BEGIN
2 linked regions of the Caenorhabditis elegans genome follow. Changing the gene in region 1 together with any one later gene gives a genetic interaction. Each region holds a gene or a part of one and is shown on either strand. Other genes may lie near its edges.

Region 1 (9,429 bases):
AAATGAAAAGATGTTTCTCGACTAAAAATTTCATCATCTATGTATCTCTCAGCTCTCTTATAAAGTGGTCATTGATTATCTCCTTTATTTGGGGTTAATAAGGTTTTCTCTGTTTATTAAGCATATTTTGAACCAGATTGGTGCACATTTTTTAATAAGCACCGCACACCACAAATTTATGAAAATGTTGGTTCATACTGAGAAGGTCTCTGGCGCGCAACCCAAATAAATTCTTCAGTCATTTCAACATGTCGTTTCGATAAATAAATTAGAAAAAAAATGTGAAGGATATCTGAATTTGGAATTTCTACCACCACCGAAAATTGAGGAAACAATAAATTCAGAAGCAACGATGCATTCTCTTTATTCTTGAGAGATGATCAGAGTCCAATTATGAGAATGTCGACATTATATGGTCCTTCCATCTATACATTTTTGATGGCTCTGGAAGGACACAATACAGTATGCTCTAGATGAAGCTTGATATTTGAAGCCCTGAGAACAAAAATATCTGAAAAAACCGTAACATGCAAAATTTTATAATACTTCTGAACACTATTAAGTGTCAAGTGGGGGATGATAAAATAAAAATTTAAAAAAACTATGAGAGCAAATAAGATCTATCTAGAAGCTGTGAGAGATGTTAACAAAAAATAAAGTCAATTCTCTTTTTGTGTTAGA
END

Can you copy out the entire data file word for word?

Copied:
2 linked regions of the Caenorhabditis elegans genome follow. Changing the gene in region 1 together with any one later gene gives a genetic interaction. Each region holds a gene or a part of one and is shown on either strand. Other genes may lie near its edges.

Region 1 (9,429 bases):
AAATGAAAAGATGTTTCTCGACTAAAAATTTCATCATCTATGTATCTCTCAGCTCTCTTATAAAGTGGTCATTGATTATCTCCTTTATTTGGGGTTAATAAGGTTTTCTCTGTTTATTAAGCATATTTTGAACCAGATTGGTGCACATTTTTTAATAAGCACCGCACACCACAAATTTATGAAAATGTTGGTTCATACTGAGAAGGTCTCTGGCGCGCAACCCAAATAAATTCTTCAGTCATTTCAACATGTCGTTTCGATAAATAAATTAGAAAAAAAATGTGAAGGATATCTGAATTTGGAATTTCTACCACCACCGAAAATTGAGGAAACAATAAATTCAGAAGCAACGATGCATTCTCTTTATTCTTGAGAGATGATCAGAGTCCAATTATGAGAATGTCGACATTATATGGTCCTTCCATCTATACATTTTTGATGGCTCTGGAAGGACACAATACAGTATGCTCTAGATGAAGCTTGATATTTGAAGCCCTGAGAACAAAAATATCTGAAAAAACCGTAACATGCAAAATTTTATAATACTTCTGAACACTATTAAGTGTCAAGTGGGGGATGATAAAATAAAAATTTAAAAAAACTATGAGAGCAAATAAGATCTATCTAGAAGCTGTGAGAGATGTTAACAAAAAATAAAGTCAATTCTCTTTTTGTGTTAGA